PF Gold
P: 2,306
 Quote by LCKurtz Then it looks to me like you could subtract that white area by going from ##2\pi## to ##4\pi##, unless I'm overlooking something.
Would you not subtract from ##0## to ##4\pi##?
PF Gold
P: 2,306
 Quote by mfb You want to calculate an area - it is two-dimensional. In a cartesian coordinate system, many problems have a trivial integral in one coordinate - you can simplify the two-dimensional integral to one dimension without calculating anything.
Could you explain a bit more what you mean here? I have done integrals that represent areas as single integrals, (I.e at high school level).
HW Helper
Thanks
PF Gold
P: 7,644
 Quote by CAF123 Would you not subtract from ##0## to ##4\pi##?
That counts some of the white area more than once, no? If you shade that inside area for ##\theta## sweeping from ##0## to ##2\pi##, that same area is swept out again as ##\theta## goes from ##2\pi## to ##4\pi##.
PF Gold
P: 2,306
 Quote by LCKurtz That counts some of the white area more than once, no? If you shade that inside area for ##\theta## sweeping from ##0## to ##2\pi##, that same area is swept out again as ##\theta## goes from ##2\pi## to ##4\pi##.
Emeritus
HW Helper
PF Gold
P: 7,808
 Quote by CAF123 1. The problem statement, all variables and given/known data See the attached link 3. The attempt at a solution I considered each shaded part separately. For the one between ##2\pi ## and ##4\pi##, I set up: $$\int_{2\pi}^{4\pi} ((4\pi +\frac{\pi}{2})- (2\pi + \frac{\pi}{2}) d\theta$$ I used a similar method for the other portions and for each portion, I end up with ##4\pi^2##. This does not seem right because some of the shaded sections look larger than the others. Where is the fault with my method? Thanks!
For one thing, your reference to the shaded part "between ##2\pi ## and ##4\pi##" is at best ambiguous and at worst it makes no sense.

The spiral from θ = 2π to θ = 4π forms the "inner" boundary of the shaded region.

You can do this nicely with an iterated (double) integral in polar coordinates. (I assume we don't want that approach here.)

Consider a washer with inner radius, r, and outer radius, R. The area, ΔA, of this washer between θ and θ + Δθ is $\displaystyle \Delta A=(1/2)R^2\Delta\theta-(1/2)r^2\Delta\theta$

For the spiral in this problem, let r = θ and R = θ + 2π .

Integrate from θ = 2π to 4π .
PF Gold
P: 2,306
 Quote by SammyS For one thing, your reference to the shaded part "between ##2\pi ## and ##4\pi##" is at best ambiguous and at worst it makes no sense. The spiral from θ = 2π to θ = 4π forms the "inner" boundary of the shaded region. You can do this nicely with an iterated (double) integral in polar coordinates. (I assume we don't want that approach here.) Consider a washer with inner radius, r, and outer radius, R. The area, ΔA, of this washer between θ and θ + Δθ is $\displaystyle \Delta A=(1/2)R^2\Delta\theta-(1/2)r^2\Delta\theta$ For the spiral in this problem, let r = θ and R = θ + 2π . Integrate from θ = 2π to 4π .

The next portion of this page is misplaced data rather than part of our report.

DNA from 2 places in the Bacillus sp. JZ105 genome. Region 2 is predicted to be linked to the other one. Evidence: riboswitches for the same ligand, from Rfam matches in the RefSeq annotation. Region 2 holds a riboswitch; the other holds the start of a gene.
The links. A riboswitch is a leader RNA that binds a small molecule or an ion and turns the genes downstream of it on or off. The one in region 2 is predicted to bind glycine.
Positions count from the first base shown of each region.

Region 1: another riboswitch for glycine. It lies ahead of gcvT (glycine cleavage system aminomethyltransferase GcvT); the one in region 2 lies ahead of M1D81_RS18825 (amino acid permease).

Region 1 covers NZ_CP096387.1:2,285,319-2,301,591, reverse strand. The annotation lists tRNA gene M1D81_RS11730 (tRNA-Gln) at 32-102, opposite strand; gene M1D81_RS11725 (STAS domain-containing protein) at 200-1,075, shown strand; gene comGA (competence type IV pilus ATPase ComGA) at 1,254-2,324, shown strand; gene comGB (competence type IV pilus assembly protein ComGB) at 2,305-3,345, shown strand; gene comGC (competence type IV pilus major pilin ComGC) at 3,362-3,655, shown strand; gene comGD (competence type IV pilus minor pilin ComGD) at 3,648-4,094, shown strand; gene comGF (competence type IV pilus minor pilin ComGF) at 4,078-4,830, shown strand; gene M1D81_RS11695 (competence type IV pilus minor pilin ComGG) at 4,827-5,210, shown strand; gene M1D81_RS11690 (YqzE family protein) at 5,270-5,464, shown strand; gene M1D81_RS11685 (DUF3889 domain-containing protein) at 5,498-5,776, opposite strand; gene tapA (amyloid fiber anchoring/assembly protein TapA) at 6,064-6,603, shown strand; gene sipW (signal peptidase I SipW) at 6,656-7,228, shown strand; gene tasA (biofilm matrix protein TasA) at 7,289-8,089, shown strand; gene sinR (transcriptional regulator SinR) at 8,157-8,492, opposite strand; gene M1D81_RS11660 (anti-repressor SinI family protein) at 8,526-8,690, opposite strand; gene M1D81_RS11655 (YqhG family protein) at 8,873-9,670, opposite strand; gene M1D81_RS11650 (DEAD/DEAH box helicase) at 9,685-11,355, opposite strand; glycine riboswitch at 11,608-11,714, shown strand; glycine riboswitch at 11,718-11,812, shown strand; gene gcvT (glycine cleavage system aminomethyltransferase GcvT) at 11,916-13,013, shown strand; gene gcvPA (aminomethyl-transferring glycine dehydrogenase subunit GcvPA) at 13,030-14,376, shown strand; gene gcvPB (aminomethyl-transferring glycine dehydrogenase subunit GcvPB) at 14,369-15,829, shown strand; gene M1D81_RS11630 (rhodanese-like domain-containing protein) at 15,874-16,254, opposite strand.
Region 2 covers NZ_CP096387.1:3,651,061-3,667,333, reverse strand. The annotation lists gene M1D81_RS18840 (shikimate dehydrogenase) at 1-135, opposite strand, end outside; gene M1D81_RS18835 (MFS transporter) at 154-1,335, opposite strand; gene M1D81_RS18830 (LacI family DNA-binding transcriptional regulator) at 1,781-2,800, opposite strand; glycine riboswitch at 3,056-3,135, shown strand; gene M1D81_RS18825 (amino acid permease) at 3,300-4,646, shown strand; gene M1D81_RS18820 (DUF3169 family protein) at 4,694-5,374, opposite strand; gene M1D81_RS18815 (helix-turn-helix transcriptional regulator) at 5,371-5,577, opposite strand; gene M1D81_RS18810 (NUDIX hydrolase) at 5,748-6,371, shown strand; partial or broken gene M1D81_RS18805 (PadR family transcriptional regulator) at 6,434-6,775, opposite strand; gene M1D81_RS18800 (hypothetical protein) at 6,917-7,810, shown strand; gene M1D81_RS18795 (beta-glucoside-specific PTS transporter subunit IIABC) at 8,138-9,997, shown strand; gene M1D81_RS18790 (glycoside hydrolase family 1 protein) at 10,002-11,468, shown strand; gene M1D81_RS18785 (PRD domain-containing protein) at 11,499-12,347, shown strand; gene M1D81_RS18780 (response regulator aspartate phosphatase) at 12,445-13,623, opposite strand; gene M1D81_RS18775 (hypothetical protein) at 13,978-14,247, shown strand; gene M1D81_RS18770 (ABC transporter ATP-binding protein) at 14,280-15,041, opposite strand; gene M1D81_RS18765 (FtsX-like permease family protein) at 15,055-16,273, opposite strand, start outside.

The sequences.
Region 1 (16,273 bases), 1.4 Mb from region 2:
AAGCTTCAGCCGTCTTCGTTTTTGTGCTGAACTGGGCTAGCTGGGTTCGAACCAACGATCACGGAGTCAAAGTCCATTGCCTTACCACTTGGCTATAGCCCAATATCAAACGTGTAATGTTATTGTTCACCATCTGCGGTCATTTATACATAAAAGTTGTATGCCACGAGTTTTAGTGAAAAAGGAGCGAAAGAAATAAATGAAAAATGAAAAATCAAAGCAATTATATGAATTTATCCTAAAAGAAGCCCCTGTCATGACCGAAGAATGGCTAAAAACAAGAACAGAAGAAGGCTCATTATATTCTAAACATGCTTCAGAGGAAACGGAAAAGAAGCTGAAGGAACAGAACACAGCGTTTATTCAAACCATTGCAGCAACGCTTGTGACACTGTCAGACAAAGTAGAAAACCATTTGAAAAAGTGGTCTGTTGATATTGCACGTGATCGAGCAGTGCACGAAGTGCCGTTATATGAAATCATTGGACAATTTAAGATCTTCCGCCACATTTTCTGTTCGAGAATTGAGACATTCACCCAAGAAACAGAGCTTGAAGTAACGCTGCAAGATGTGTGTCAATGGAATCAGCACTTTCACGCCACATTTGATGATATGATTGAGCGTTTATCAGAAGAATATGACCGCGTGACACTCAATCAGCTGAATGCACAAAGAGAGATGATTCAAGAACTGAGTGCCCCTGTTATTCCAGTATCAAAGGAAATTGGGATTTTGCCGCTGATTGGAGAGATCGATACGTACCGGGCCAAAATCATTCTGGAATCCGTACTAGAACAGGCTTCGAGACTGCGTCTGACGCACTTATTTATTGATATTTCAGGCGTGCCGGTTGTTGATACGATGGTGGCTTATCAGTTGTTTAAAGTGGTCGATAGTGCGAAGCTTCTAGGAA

Thanks for this method. Yes, I agree that what I wrote in the OP is nonsensical since θ is continually changing. I wouldn't mind seeing the double integral approach, I just don't see why it is necessary? Thanks!
Mentor
P: 11,888
 Quote by CAF123 Could you explain a bit more what you mean here? I have done integrals that represent areas as single integrals, (I.e at high school level).
As I said, one integral there was trivial.

If you want to calculate the area under the curve f(x) from a to b, you can express this as $$\int_a^b dx \int_0^{f(x)} 1 dy = \int_a^b dx (f(x)-0) dy= \int_a^b f(x) dx$$ which is the usual one-dimensional integral.
"1" comes from the cartesian coordinate system. It allows to perform the inner integral without writing it down, as it is simply the difference between the upper and lower bound.
In polar coordinates, you cannot do this with the integral over r.

$$\int_{2\pi}^{4\pi} d\theta \int_\theta^{\theta+2\pi} r dr = \int_{2\pi}^{4\pi} \frac{1}{2}\left((\theta+2\pi)^2 - \theta^2\right)d\theta = \int_{2\pi}^{4\pi} (2\pi\theta+2\pi^2)d\theta = 4\pi^3 + 2 \pi (16\pi^2 - 2\pi^2) = 32\pi^3$$

Hmm, looks quite big. Maybe I made an error somewhere.
Emeritus
HW Helper
PF Gold
P: 7,808
 Quote by CAF123 Thanks for this method. Yes, I agree that what I wrote in the OP is nonsensical since θ is continually changing. I wouldn't mind seeing the double integral approach, I just don't see why it is necessary? Thanks!
Of course, it's not necessary.

Do you really want to see it?